Are you embedded in a mystery?

| July 22, 2012 | 0 Comments

PREPARATION

It’s worth more than you can imagine. It takes on a life of its own and moves you outside the church and your prayer closet. In a culture so filled with senseless distractions and fanciful delusions, believers long for depth and understanding.

Is that your longing?

More details about the Bible, does not equal depth or understanding. What you seek is only found in living through challenge and crisis. And, challenge and crisis form the raw materials for a priceless Faith Journal. The journal that helps you make sense of the senseless.

Journals can be a nicely bound book of blank pages, a pen and pad, a file on your computer, or an app on your phone. The form is not important, the value is in words you write, they are snapshots of your heart, private and priceless.

Please don’t get lost in writing and editing and proofing your words. Just write. Relax and let God connect with your day. Before you know it, He will work with your words to release your mind, flex your emotions, and collect your insights, adding wonder to your days and depth to your relationships. In the writing you will discover depth and understanding.

Think of your Journal as an adventure report filed from your current location while you are embedded in mystery.

Some of your journal entries will open cans of worms that haven’t been shared with anyone. They will reveal moments of pleasure and pain, but the painful ones will dominate. They tell the story of conflicts and choices, usually beginning with a retelling of how everything started.

So. as your fingers prepare to light up the keyboard, ask the “What happened?” question and at the appropriate time move on to “Why did it happen?” followed by a simple, “So, what?”

INSPIRATION

I had fallen asleep as a passenger in a car full of college students headed home for Christmas, and I awoke as a patient in St. Joseph’s Hospital, Phoenix, Arizona. I was alone, trying to piece together what had happened.

A nurse brought me a newspaper clipping telling of the accident. Tim, my college roommate and childhood friend, was dead. There I was, halfway between college and home, alone in a sterile, pale green hospital bed connected to an IV, and my buddy was dead.

This was not going to be a good Christmas.

We were just outside Wickenburg, Arizona; Tim had avoided the head on collision, but at 70 mph, he lost control of the car and without any special effects we did a couple end-over-end’s into the desert, landing 50 yards from the road–lot’s of dust and dirt, but no explosion. He was killed instantly. I was thrown clear.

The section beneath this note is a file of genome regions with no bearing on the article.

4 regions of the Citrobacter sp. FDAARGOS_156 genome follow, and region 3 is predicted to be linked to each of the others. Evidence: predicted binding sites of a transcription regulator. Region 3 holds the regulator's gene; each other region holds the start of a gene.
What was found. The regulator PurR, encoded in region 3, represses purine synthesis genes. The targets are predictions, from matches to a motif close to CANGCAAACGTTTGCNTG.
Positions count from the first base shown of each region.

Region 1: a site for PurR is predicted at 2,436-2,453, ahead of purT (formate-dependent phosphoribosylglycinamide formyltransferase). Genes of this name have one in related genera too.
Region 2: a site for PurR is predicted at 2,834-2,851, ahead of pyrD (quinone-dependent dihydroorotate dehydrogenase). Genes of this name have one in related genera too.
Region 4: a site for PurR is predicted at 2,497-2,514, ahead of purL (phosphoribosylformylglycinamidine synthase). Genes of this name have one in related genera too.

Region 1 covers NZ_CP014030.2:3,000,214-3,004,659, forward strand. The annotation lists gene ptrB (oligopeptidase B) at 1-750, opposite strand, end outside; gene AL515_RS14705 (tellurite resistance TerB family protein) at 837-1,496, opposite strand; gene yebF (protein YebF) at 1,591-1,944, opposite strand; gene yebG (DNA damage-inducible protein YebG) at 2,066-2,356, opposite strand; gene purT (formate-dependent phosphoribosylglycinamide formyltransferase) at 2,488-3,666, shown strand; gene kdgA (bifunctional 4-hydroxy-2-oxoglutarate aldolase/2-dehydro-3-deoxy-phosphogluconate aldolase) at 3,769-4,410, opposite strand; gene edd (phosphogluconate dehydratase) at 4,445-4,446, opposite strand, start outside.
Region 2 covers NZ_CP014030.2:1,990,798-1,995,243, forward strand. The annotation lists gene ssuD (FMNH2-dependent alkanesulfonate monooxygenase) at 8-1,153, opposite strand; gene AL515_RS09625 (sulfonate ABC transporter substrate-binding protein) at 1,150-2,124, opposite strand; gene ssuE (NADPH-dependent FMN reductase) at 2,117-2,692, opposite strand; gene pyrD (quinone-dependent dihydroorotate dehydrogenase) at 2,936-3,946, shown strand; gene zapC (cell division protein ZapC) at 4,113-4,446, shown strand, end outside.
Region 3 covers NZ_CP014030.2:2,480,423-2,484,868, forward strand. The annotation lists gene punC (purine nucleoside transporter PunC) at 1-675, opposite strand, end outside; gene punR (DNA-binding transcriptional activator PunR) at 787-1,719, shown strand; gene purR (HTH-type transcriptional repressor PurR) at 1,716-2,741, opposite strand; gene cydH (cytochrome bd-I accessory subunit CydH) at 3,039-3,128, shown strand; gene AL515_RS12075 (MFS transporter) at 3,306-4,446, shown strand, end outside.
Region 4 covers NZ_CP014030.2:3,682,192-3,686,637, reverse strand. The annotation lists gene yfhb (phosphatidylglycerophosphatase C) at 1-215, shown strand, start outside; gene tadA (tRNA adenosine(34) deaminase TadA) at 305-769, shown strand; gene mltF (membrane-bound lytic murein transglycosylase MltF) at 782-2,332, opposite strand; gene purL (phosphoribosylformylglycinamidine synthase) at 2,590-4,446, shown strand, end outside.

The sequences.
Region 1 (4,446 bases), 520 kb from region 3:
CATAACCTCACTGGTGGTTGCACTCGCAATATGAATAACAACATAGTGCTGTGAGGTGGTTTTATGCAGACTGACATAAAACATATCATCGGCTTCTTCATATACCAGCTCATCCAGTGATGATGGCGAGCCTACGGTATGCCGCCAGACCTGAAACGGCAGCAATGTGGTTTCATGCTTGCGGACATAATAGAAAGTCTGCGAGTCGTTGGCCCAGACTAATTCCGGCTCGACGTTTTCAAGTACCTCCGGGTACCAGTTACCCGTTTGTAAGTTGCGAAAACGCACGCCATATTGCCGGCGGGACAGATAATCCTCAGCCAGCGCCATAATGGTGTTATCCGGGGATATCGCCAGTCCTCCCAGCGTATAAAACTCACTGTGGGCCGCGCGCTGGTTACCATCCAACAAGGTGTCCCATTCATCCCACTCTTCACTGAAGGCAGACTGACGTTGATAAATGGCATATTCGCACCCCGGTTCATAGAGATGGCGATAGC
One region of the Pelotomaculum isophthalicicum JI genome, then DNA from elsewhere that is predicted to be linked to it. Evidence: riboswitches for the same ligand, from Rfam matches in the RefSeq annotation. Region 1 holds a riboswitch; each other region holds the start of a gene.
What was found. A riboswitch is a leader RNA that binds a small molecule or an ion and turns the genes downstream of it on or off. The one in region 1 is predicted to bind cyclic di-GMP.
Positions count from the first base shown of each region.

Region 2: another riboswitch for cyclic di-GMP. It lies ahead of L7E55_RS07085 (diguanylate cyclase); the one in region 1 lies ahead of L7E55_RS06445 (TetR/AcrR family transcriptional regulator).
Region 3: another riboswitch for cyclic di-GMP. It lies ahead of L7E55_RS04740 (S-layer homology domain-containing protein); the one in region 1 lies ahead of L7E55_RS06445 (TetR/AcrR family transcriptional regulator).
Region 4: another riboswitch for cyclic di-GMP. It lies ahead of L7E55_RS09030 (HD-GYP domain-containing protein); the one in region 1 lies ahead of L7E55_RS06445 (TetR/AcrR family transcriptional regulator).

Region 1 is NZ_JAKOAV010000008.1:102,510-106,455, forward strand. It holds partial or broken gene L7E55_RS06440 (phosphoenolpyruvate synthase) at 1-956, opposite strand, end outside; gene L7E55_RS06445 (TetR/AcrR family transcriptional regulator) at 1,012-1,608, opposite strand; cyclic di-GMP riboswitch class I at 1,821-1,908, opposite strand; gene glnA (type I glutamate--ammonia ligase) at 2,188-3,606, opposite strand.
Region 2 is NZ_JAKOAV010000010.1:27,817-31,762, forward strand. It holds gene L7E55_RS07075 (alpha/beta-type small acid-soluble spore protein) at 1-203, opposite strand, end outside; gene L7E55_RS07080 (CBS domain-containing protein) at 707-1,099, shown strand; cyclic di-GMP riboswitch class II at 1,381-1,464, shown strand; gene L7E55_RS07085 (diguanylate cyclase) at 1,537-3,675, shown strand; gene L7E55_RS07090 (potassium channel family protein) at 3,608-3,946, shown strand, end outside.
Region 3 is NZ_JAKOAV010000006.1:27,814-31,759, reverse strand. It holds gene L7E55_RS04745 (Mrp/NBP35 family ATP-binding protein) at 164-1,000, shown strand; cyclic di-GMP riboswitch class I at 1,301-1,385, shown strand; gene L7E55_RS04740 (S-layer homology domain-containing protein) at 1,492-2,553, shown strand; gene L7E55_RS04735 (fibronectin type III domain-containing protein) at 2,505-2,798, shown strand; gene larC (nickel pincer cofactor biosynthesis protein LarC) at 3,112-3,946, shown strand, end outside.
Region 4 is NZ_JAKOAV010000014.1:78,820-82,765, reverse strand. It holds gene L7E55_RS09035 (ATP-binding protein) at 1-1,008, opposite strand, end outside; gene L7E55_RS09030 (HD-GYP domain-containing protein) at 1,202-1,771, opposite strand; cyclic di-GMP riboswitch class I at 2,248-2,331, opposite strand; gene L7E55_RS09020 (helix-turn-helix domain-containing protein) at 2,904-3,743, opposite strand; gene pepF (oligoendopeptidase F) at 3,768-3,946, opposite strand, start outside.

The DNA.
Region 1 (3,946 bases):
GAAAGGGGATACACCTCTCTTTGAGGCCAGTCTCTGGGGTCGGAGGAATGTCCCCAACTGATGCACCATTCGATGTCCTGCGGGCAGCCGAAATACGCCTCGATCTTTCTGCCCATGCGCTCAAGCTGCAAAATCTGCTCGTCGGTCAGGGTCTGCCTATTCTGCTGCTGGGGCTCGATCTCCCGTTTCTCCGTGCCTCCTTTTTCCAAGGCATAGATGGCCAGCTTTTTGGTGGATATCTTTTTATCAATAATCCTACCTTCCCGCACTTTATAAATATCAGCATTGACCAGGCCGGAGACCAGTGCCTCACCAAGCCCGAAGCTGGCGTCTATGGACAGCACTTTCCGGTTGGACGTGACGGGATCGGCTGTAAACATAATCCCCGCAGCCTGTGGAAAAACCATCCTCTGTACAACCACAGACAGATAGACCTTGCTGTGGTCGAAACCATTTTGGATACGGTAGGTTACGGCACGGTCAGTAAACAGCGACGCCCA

The truck driver who stopped to help said Tim avoided a head-on collision and saved our lives. If I close my eyes, I can still see Tim’s face. I can still hear his last words just before I fell asleep, “This is going to be the best Christmas ever. I can’t wait!”

I had been thrown out of the car upon initial impact. Still conscious, I got up, bloody and in shock, trying to help my friends. I ended up with no broken bones, no head injuries or internal injuries. Bruises and lacerations, yes, fifty-eight stitches in my face and black and blue spots as big as Road Island.

Three days later, sore and bandaged, but alive, I sat in Tim’s funeral service. Hundreds of teenagers from all over northern California were there. Tim had an appetite for life that touched everyone he met, in many ways he was contagious, his faith was innocent, but strong; his attitude and sense of humor were unforgettable. Tim just knew how to rub-off on you, and in the end you were a better person for being around him.

That tragic week, just before Christmas 1966, changed my life forever. Tim’s death got me thinking seriously about life and the future. Looking back, I realize that tragic moment became my initiation into adulthood. Somewhere during those string-of-days, I accepted responsibility for my own faith and cast my lot in service to the King.

From that point on, my faith ceased to be something I inherited from my parent’s, a teacher, or a camp counselor; it was mine, totally mine. I still need ”faith rubbings.” I need connections with people who rub off on me, but for better or worse, my faith is no longer dependent on those rubbings. God has taken me deeper.

Now, I have a faith I can rub on others.

MOTIVATION

Accept the challenge. Begin your Faith Journal and I promise, you will experience more of life on all levels. Your Faith Journal will energize you, surprise you, and bless you. And, there is a serendipitous gift waiting in the wings. You will discover that writing about your faith is humbling and confessional and redemptive.

You will find that God meets you on the pages of your story. There He gives you fresh insight, new wisdom, and the courage to write the next chapter. And, in the process you will find depth and understanding. Write!

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